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Iran's Nuclear Disclosures Prompt Differing Feedback

U.S. Ambassador to the International Atomic Energy Agency Joseph Macmanus, seen in November, on Wednesday gave cautious praise to recent steps by Iran to cooperate with an IAEA investigation of its atomic efforts. U.S. Ambassador to the International Atomic Energy Agency Joseph Macmanus, seen in November, on Wednesday gave cautious praise to recent steps by Iran to cooperate with an IAEA investigation of its atomic efforts. (Alexander Klein/AFP/Getty Images)

A U.S. diplomat offered tentative praise for Iran's latest cooperation with an investigation of its nuclear activities, Agence-France Presse reports.

"You can't see steps taking place and say it's not sufficient, those are good steps," said Joseph Macmanus, Washington's ambassador to the International Atomic Energy Agency in Vienna. 

He was speaking with reporters about Iran's latest cooperation with the U.N. nuclear watchdog, which included disclosures on its past work with explosive components of potential use in triggering nuclear explosions. Iran's filing addressed one item on a longer list of concerns under examination by the U.N. organization, which is seeking to clarify whether Tehran ever engaged in studies relevant to nuclear-weapons development.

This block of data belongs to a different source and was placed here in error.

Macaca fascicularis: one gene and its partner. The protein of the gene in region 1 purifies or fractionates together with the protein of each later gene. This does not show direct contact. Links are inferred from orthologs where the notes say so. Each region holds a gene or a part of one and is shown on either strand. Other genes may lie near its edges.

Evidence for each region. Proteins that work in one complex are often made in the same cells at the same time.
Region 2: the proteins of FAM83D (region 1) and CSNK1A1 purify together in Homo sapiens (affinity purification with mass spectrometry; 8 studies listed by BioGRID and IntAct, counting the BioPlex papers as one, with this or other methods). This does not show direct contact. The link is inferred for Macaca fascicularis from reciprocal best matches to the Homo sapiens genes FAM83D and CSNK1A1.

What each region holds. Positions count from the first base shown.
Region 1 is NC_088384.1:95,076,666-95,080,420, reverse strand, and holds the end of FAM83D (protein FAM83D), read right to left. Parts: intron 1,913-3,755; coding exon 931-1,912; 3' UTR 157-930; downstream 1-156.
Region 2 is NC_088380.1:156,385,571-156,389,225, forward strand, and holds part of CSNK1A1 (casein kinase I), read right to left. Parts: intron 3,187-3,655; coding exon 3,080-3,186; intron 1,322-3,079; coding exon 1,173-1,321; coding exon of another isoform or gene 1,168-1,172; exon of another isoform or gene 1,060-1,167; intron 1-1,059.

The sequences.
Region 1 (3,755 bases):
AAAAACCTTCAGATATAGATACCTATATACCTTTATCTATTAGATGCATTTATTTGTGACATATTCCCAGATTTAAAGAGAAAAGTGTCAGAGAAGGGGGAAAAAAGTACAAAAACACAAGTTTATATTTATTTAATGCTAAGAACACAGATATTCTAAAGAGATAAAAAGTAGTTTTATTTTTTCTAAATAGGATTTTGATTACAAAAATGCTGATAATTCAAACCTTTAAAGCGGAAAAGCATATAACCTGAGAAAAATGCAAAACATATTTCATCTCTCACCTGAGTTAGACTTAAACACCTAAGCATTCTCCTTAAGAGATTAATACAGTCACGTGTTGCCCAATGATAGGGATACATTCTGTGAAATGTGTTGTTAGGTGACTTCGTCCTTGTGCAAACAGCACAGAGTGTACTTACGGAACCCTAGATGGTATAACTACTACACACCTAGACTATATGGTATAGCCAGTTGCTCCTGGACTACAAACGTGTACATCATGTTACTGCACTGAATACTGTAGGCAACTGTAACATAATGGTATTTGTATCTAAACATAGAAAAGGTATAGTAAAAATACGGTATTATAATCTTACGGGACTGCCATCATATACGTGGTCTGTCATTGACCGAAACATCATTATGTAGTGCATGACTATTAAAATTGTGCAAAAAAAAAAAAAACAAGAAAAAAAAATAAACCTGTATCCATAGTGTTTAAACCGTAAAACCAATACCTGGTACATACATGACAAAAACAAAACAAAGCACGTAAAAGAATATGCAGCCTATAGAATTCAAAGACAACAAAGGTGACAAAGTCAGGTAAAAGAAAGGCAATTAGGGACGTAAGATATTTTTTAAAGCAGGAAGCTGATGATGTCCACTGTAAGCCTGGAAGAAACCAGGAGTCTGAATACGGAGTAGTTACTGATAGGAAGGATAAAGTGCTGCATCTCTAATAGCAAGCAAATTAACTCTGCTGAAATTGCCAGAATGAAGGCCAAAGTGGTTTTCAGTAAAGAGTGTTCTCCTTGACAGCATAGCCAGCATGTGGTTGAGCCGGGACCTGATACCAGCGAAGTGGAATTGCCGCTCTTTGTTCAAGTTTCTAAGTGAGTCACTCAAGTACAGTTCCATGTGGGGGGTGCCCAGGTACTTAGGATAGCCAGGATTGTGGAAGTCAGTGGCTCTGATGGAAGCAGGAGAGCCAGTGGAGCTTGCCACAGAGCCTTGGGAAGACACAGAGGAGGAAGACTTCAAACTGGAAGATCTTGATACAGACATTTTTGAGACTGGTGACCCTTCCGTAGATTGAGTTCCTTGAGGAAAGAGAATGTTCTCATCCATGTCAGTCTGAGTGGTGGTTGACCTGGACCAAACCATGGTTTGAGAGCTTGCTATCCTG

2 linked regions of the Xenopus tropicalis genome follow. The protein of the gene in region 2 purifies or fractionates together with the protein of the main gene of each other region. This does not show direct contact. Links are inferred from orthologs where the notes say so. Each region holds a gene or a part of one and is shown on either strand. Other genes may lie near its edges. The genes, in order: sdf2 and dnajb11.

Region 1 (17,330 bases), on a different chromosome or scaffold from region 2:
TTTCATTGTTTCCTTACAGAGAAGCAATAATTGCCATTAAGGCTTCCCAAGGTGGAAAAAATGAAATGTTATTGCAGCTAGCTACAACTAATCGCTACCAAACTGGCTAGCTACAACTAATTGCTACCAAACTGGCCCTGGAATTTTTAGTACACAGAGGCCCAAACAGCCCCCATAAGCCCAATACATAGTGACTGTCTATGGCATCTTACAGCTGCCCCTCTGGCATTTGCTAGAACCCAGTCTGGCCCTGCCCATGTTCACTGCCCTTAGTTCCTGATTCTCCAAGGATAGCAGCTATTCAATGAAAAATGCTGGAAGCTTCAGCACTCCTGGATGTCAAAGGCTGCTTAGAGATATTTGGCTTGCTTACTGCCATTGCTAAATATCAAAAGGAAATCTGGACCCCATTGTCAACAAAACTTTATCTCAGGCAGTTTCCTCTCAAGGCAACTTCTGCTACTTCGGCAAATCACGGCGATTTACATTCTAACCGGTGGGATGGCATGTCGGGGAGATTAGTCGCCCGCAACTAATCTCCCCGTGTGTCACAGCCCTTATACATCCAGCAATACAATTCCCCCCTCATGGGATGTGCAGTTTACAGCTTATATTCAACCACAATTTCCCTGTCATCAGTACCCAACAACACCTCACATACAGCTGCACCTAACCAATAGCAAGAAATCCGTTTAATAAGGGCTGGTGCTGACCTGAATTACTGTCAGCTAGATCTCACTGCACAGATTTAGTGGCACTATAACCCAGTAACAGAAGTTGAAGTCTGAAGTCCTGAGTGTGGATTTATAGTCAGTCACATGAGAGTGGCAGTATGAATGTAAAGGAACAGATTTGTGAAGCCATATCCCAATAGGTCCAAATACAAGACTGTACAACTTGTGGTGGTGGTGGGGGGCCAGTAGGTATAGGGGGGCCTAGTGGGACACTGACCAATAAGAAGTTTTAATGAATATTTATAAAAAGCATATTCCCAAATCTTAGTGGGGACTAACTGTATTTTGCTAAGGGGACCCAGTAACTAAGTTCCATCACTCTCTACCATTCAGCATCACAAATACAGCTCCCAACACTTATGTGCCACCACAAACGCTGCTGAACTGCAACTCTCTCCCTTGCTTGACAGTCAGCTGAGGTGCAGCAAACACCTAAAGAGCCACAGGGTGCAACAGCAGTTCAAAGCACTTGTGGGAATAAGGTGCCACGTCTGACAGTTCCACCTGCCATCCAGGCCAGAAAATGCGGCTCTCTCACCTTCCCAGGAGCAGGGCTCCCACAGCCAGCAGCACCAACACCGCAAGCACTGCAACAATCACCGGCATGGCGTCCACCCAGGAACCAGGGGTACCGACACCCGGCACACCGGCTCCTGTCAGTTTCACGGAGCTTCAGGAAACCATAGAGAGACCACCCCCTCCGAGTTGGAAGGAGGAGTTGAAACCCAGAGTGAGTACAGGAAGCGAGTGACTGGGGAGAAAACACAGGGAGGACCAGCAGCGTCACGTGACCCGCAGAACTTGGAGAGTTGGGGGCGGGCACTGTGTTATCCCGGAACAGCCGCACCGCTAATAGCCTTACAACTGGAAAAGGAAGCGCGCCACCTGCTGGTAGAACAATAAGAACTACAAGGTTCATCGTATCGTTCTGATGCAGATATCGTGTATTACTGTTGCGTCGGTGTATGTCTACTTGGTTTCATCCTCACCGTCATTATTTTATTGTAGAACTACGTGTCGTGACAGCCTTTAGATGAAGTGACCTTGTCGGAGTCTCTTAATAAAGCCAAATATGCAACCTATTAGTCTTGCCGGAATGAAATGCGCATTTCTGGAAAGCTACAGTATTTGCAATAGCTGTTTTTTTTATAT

"This is a long stairway to climb and each step is progress," Macmanus said. The diplomat was more circumspect in an earlier prepared statement, cautioning that Iran's latest engagement with the agency was "long overdue" and "only a first step."

Israel's envoy to the watchdog group appeared to offer a more critical take.

Ambassador Merav Zafary-Odiz said Iran has abused the U.N. investigation's "step-by-step" approach, and the "pace of investigation is unacceptable," Reuters reported on Thursday.

"Iran will continue to provide false explanations and to hide the true nature of its activities," the diplomat said, without elaborating.

Tehran, meanwhile, on Wednesday reaffirmed a standing demand for the atomic organization to supply records backing up its suspicions, the Xinhua News Agency reported.

"The constraints placed by some member states on the availability of information to Iran are making it more difficult for the agency to conduct detailed discussions with Iran on this matter," Iranian Ambassador Reza Najafi said in written comments.

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